[0009] In another embodiment, the first collector arm secured to the push block is vertically offset from the second collector arm secured to the push block.

BRIEF DESCRIPTION OF THE DRAWINGS

[0010] Further advantages of the invention are apparent by reference to the detailed description in conjunction with the figures, wherein elements are not to scale so as to more clearly show the details, wherein like reference numbers indicate like elements throughout the several views, and wherein:

[0011] FIG. 1 is a front view of a guitar according to one embodiment of the present disclosure;

[0012] FIG. 2 is a perspective view of a pitch changing apparatus according to one embodiment of the present disclosure;

[0013] FIG. 3 is a perspective view of a pitch changing apparatus according to one embodiment of the present disclosure;

[0014] FIG. 4 is a perspective view of a pitch changing apparatus according to one embodiment of the present disclosure;

[0015] FIG. 5 is a perspective view of a push block according to one embodiment of the present disclosure;

[0016] FIG. 6 is plan view of a guitar and mechanical drive according to one embodiment of the present disclosure;

[0017] FIG. 7 is a perspective view of a strap button and adjustment knob according to one embodiment of the present disclosure;

[0018] FIG. 8 is an illustration of a pitch changing apparatus according to a second embodiment of the present disclosure;

[0019] FIG. 9 is an illustration of a pitch changing apparatus according to the second embodiment of the present disclosure;

[0020] FIG. 10 is an illustration of a bender saddle according to the second embodiment of the present disclosure;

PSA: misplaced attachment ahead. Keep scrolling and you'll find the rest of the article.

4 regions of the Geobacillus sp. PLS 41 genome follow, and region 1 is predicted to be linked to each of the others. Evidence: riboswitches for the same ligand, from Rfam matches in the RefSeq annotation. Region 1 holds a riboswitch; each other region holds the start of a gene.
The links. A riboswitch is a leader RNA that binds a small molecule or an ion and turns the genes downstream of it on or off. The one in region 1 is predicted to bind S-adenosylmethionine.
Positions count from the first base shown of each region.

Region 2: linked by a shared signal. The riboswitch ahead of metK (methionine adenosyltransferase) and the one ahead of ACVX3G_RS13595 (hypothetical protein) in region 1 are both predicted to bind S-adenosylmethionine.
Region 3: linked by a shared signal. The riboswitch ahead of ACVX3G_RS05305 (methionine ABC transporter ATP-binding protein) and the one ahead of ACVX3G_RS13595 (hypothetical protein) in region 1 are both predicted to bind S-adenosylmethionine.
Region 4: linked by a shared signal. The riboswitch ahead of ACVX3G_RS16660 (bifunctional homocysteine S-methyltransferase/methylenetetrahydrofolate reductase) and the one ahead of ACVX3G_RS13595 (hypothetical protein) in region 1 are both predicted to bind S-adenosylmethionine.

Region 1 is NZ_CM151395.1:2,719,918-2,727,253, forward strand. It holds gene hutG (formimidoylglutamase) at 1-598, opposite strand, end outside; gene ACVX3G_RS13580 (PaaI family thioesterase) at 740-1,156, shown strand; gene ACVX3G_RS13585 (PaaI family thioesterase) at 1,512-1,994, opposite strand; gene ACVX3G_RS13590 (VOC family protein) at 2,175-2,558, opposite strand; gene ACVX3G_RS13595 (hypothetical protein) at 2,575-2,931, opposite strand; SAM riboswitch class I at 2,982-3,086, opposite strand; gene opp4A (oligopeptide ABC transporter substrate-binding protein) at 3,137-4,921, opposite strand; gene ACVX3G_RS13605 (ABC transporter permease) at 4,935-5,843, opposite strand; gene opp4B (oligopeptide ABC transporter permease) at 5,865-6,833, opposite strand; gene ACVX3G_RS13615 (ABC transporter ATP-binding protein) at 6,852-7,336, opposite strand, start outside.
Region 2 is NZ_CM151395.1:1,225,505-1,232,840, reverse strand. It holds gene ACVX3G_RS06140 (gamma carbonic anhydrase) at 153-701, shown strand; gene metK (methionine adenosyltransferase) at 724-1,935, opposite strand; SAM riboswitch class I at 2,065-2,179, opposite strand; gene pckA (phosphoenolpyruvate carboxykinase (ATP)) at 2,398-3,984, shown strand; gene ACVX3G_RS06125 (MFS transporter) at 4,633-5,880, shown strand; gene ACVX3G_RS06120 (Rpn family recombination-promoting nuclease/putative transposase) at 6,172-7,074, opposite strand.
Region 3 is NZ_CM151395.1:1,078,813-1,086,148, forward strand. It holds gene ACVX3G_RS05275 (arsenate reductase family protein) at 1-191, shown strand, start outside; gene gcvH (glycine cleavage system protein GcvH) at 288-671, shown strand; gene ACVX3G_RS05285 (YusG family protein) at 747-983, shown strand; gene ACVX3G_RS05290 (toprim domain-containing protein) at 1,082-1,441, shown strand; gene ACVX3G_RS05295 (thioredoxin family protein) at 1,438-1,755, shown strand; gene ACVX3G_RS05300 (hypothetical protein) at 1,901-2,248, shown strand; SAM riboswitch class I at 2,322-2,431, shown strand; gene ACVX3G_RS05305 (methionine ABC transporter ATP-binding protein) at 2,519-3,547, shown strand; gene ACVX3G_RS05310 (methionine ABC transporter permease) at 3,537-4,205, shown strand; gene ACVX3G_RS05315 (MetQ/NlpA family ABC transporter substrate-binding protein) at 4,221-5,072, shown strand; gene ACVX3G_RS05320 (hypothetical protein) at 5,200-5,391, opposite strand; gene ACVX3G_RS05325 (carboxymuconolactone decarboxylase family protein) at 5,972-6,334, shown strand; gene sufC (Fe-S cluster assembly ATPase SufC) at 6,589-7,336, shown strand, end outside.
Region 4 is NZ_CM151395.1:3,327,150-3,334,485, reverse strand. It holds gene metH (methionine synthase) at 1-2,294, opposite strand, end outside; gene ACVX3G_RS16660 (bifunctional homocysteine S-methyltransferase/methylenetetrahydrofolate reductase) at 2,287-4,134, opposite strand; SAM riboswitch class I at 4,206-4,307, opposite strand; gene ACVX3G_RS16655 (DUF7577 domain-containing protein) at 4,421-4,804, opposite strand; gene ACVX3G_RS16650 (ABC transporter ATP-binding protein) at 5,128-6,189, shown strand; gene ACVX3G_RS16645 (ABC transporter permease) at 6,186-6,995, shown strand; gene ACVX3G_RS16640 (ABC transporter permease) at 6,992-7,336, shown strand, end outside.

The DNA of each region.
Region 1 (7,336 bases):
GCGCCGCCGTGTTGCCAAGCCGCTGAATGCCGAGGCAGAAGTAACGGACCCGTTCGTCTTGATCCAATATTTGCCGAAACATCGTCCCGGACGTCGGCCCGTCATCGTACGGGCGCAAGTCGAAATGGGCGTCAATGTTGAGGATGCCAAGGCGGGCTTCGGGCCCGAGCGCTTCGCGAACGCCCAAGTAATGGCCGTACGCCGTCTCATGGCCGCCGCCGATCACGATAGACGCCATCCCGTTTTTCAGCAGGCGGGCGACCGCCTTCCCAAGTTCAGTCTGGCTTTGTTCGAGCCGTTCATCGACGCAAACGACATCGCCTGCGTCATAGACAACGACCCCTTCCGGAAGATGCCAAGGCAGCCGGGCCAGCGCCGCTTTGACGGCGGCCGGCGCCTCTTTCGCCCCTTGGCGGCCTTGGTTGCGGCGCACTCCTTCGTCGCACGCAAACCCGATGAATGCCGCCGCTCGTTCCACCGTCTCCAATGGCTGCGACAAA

[0021] FIG. 11 is a side view of a bender saddle according to the second embodiment of the present disclosure;

[0022] FIG. 12 is an illustration of a mechanical drive according to the second embodiment of the present disclosure;

[0023] FIG. 13 is an illustration of a mechanical drive according to the second embodiment of the present disclosure; and

[0024] FIG. 14 is an illustration of an adjustable vertical collector according to the second embodiment of the present disclosure.

DETAILED DESCRIPTION OF EXEMPLARY EMBODIMENTS

[0025] FIG. 1 depicts one embodiment of a guitar 10 including a body 12, a neck 14, one or more strings 16, and a saddle plate 18 secured to the body 12 of the guitar 10. A bender saddle 20 is pivotally mounted to the saddle plate 18 and secured to one of the one or more strings 16. The remainder of the one or more strings 16 are secured to fixed saddles 22. A bender lever 24 mounted on the guitar 10 actuates the bender saddle 20. A strap 26 is connected to the bender lever 24 and extends over a shoulder of a user of the guitar 10 before being re-connected to the guitar at a strap button 28. The user may vary the tension of the string secured to the bender saddle 20, or "bend" the string, by moving the guitar 10 in a downward direction relative to the user of the guitar. Further, the guitar 10 may be readily reconfigured such that the bender saddle 20 actuated by the bender lever 24 is attached to a second string for varying the tension in the second string.

[0026] FIG. 2 illustrates one embodiment of a pitch changer 30 including the bender saddle 20 and a rocker arm 32. The one or more fixed saddles 22 and the bender saddle 20 are secured to the saddle plate 18. The bender saddle 20 is hinged on a modified string mount 34 that supports the bender saddle 20 and string 16 secured thereto while allowing the bender saddle 20 to pivot about the hinged connection to the modified string mount 34. Each of the fixed saddles 22 and the modified string mount 34 are secured to the saddle plate 18 by adjustment screws 36 so that the position of the fixed saddles 22 and modified string mount 34 may be adjusted to adjust the length of the strings 16, a process called intonation. In some embodiments, the position of the fixed saddles 22 may also be adjusted using one or more height adjustment screws 37.